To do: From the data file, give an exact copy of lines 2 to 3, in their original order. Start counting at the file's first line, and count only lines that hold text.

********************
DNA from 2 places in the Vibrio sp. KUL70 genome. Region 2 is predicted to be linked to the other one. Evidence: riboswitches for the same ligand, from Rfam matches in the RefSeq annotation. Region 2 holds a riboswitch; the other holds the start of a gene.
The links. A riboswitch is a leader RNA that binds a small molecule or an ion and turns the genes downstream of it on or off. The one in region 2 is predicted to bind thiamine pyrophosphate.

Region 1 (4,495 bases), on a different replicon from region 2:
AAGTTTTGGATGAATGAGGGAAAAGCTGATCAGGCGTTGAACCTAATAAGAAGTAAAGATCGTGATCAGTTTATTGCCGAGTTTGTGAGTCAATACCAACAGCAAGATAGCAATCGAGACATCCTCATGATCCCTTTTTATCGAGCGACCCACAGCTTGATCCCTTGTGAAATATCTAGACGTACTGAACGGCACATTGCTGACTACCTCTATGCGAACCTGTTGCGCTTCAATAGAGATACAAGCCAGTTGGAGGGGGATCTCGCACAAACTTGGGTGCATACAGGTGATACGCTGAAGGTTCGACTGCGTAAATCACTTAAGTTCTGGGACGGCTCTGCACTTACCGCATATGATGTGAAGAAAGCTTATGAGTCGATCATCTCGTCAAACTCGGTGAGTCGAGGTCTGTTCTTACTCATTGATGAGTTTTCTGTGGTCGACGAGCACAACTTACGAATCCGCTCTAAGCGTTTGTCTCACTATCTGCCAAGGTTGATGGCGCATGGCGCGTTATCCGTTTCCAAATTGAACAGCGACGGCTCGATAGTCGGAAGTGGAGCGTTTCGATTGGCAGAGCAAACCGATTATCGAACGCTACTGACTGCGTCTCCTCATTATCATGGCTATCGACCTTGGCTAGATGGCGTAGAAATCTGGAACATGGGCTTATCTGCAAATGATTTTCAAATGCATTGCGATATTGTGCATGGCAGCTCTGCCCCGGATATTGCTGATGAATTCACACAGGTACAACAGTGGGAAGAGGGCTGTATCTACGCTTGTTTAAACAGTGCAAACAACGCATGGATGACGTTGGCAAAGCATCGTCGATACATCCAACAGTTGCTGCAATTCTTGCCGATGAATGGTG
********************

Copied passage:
The links. A riboswitch is a leader RNA that binds a small molecule or an ion and turns the genes downstream of it on or off. The one in region 2 is predicted to bind thiamine pyrophosphate.

Region 1 (4,495 bases), on a different replicon from region 2: